Regarding Bock’s addition, Ullman said, “We are very pleased to be able to attract an outstanding executive such as Steve. He brings the kind of leadership we need for a new venture with new, exciting concepts.” DFS reportedly had begun wooing Bock months ago, even before LVMH acquired Sephora in July.

Saks has not named a successor to Bock yet. Bock is the second top executive to leave the store in as many months. Rose Marie Bravo resigned as president in September to join Burberrys Worldwide as ceo (see related story, page 2).

Bock joined Saks in early 1993 as vice president and divisional merchandise manager. After three years, he was named senior vice president of fragrances, cosmetics and women’s designer fashion. In the wake of Bravo’s resignation, he moved up to executive vice president before subsequently accepting DFS’s offer.

Prior to Saks, Bock was at I. Magnin, San Francisco, for four years before joining DFS as vice president of fragrance in late 1991. He was with DFS through 1992 before briefly moving back to Magnin’s –just prior to the store’s shutdown. He then moved east to Saks.

Bock began his career at Jordan Marsh in Miami and was a divisional merchandise manager of cosmetics at Goldwater’s in Phoenix.

Born, Pete

25 and counting

patty larkin. photo by jana leon.

patty larkin. photo by jana leon.

When one is inclined to celebrate a birthday, a party is usually in order. And when a party is called for, the next step in the festivities is to invite a few friends to share in the occasion. Patty Larkin adjusted that ritual modestly as her career approached its 25th anniversary.

The Iowa-born, New England-based songstress decided to honor the milestone by revisiting a selection of songs pulled from the approximately one dozen albums she has cut over the past quarter century. But some reinvention was required. Larkin’s past recordings have generously experimented with electric guitar-centric arrangements and densely textured, almost orchestral settings. For the anniversary set, she wanted to transfer the tunes to their acoustic, folkish elements.

Seeing as the project was something of a birthday/anniversary party, there also had to be guests. Lots of them. In total, 25 pals were recruited to play 25 songs representing 25 years of Larkin’s songwriting career. The title of the resulting album? What else? 25.

“Heading to the 25 year mark a couple of years ago, I started thinking about doing a special project,” Larkin said. “I wanted to do something where I would reprise some of my songs through the years by doing acoustic versions of them. But I decided to focus on love songs, because that was kind of a thematic way of saying thank you to the people who have listened to me all these years.

“So 25 began as an acoustic project where I would invite maybe a couple of friends. Those people said yes, so I thought, ‘It would really be interesting to have 25 people on it.’ So I called some more friends and some of my favorite artists. It was like a chain letter.”

Here is just part of the guest list that showed up for the acoustic anniversary party that makes up Larkin’s 25 album: Bruce Cockburn, John Gorka, Shawn Colvin, Suzanne Vega, Mary Chapin Carpenter, Rosanne Cash, Merrie Amsterburg (who will perform with Larkin on tonight at Natasha’s), Dar Williams and Lucy Kaplansky.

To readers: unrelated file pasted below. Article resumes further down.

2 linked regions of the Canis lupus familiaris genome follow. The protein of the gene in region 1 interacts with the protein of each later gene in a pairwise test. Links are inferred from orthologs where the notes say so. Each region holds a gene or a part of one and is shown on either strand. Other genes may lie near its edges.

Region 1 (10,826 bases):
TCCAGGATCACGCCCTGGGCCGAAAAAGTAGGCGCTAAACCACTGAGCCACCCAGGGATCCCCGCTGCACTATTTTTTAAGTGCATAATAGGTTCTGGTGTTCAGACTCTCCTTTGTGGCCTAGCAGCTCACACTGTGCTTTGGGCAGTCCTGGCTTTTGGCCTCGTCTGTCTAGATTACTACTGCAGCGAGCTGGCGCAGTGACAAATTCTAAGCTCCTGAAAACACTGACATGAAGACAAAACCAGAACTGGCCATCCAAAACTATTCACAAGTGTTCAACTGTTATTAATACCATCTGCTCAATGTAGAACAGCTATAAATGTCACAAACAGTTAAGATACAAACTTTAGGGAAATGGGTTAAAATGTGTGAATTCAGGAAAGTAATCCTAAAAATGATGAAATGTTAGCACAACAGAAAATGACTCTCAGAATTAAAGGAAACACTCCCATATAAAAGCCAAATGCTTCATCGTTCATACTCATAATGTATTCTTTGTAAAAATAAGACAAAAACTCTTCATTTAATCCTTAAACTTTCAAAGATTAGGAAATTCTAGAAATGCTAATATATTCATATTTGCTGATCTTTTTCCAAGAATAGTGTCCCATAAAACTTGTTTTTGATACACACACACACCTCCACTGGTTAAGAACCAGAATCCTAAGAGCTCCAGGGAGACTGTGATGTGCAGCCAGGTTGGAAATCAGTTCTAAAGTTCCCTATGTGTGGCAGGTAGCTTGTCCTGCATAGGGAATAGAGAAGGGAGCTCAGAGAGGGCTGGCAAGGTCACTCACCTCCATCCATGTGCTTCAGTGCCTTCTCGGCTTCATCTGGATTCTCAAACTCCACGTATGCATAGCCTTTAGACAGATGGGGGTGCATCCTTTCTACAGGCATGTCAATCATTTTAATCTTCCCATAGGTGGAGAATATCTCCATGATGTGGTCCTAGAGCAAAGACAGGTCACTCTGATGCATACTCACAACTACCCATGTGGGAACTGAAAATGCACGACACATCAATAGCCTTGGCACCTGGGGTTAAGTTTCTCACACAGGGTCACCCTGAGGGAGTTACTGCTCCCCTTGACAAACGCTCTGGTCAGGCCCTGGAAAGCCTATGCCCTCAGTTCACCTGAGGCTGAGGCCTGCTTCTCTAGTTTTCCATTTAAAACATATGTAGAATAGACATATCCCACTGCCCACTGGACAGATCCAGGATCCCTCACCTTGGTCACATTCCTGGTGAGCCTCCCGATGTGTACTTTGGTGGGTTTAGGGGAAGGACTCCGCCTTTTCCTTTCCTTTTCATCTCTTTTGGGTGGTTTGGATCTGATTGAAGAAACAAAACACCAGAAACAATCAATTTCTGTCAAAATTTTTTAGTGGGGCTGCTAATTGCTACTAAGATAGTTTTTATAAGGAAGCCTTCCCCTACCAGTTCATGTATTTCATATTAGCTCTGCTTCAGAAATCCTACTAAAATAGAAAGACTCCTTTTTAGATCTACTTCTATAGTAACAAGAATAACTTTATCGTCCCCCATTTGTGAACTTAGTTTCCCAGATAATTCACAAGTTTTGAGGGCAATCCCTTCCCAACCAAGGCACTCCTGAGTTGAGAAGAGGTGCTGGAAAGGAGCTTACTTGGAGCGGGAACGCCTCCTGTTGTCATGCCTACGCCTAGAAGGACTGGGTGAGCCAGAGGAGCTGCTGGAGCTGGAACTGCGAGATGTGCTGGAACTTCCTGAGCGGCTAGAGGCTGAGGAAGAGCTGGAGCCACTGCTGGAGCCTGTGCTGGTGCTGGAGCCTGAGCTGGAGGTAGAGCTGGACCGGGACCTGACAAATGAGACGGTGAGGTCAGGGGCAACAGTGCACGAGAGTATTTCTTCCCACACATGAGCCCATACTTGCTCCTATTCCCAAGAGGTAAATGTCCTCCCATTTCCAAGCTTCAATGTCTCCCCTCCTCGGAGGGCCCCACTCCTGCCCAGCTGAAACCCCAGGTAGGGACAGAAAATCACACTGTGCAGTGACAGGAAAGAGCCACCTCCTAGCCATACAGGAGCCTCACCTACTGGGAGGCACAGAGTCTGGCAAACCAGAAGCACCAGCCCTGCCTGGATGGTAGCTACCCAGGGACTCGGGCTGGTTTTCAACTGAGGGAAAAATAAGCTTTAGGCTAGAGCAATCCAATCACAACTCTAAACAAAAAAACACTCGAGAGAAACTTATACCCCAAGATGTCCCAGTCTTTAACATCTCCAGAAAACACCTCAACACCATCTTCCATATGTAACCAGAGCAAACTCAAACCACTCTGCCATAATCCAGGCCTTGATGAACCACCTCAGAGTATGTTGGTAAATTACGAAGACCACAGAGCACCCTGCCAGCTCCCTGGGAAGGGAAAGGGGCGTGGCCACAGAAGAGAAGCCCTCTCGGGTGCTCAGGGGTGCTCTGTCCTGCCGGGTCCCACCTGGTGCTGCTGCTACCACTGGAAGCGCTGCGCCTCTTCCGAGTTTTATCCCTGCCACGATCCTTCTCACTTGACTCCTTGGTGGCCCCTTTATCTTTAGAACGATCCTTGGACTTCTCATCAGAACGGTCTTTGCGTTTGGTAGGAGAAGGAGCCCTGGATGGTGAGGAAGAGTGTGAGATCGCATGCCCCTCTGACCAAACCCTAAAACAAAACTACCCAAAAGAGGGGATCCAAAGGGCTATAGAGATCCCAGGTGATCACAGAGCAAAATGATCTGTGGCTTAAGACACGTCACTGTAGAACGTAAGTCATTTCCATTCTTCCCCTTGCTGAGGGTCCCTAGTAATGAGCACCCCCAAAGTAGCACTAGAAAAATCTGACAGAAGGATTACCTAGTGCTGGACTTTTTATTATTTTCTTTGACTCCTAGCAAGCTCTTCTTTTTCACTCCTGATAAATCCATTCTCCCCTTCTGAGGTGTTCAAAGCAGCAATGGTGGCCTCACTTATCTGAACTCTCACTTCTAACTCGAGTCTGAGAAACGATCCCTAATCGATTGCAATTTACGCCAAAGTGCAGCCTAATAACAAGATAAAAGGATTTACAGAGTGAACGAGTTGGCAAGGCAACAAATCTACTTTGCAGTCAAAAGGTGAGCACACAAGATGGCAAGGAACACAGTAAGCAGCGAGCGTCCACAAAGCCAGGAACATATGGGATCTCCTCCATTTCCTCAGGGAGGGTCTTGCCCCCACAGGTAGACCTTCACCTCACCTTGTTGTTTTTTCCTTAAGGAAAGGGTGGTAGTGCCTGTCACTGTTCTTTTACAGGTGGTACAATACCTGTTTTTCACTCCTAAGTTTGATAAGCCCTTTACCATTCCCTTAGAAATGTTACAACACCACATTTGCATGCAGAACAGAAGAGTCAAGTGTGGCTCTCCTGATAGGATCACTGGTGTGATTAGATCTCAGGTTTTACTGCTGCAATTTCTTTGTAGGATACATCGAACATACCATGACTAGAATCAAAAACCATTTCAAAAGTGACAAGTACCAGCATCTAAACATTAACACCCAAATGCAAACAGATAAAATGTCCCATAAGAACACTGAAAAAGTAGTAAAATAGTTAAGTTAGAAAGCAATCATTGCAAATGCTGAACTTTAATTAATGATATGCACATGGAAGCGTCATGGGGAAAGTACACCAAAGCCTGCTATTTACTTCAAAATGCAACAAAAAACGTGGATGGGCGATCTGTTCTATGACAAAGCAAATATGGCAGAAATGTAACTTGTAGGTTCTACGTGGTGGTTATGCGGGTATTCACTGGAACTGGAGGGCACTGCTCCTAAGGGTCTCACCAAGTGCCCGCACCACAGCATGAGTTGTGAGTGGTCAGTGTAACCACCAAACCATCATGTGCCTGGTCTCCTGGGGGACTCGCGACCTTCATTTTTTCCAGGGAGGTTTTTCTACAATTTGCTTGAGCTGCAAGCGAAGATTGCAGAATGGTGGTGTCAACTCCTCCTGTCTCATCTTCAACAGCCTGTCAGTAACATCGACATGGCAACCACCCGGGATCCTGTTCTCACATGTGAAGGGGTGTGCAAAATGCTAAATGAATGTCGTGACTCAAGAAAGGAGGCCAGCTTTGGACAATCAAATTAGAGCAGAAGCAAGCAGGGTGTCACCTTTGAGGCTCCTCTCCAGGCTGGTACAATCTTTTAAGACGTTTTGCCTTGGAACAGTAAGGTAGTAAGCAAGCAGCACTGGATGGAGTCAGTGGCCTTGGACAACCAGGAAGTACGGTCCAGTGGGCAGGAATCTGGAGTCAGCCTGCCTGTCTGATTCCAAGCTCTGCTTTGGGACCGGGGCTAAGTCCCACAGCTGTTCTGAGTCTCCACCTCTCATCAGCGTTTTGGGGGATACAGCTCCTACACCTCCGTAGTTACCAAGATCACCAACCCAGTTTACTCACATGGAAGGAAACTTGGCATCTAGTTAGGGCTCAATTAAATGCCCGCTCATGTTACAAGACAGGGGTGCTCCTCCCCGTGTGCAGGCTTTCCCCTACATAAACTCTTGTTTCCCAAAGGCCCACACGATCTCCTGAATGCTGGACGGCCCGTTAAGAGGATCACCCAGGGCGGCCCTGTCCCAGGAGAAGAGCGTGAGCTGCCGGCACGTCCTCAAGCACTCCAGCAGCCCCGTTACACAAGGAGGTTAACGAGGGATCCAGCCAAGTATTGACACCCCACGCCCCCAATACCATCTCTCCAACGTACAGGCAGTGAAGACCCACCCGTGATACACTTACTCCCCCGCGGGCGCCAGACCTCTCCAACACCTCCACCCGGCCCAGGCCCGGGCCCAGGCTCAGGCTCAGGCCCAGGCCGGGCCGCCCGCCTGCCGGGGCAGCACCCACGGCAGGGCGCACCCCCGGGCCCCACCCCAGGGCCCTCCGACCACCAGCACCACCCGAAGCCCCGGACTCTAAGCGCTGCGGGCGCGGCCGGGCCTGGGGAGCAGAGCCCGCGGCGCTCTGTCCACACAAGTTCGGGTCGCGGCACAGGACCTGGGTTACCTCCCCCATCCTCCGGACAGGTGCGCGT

“The amount of work everyone put into this project is not lost on me,” Larkin said. “I’m so grateful to have had these artists join me on this. To have thought a few months out, ‘OK, I’m going to get 25 artists and friends to help out this album’ would have been pretty daunting. Instead, I kind of pretended I wasn’t doing what I was actually doing.

“Still, I had a lot of work to do myself. I still had to get up in the morning and put something down in the studio for, say, Suzanne Vega, to sing on.”

A rundown of the guest list also offers insight into the inspirations that have guided Larkin’s 25 year career. The collaboration with veteran Canadian songwriter Cockburn on Open Arms revisits a song the two also cut in 1995 for Larkin’s Strangers World album. On 25, the song is reborn as a concise, harmony-rich meditation.

“The amazing thing about Bruce is when he sings, you know exactly who it is. He has his own character and personality. This song in particular sounds really sweet. Bruce sang it a little differently than on the original version, so it was very interesting to see where he went this time.”

Also of note is Déjà Vu, which, is revisited with Gorka, one of Larkin’s greatest folk friends. The Ohio songwriter played alongside Larkin at her first Lexington concert appearance – a mid ‘90s ensemble show that also included Cheryl Wheeler (another of the 25 guests) and Cliff Eberhardt.

“There is a real depth of friendship and love between John and myself. It doesn’t get much better than that. Not that it matters, but John and Bruce were among the first people I asked to be part of this project.”

Having so many friends and inspirations involved with the 25 sessions also proved to be an unexpected comfort. Shortly before sessions for the album commenced in September 2009, Larkin’s mother died.

“I went home after her passing (Larkin resides in Cape Cod). Two weeks later I started recording. Coming off of that experience kind of emboldened me in way that I never had been before. I’m fairly shy most of the time and so I don’t like asking people for a favor. But it was like my mom was there with me saying, ‘Go ahead and ask them. What are they doing to do? Say no? Just ask them.’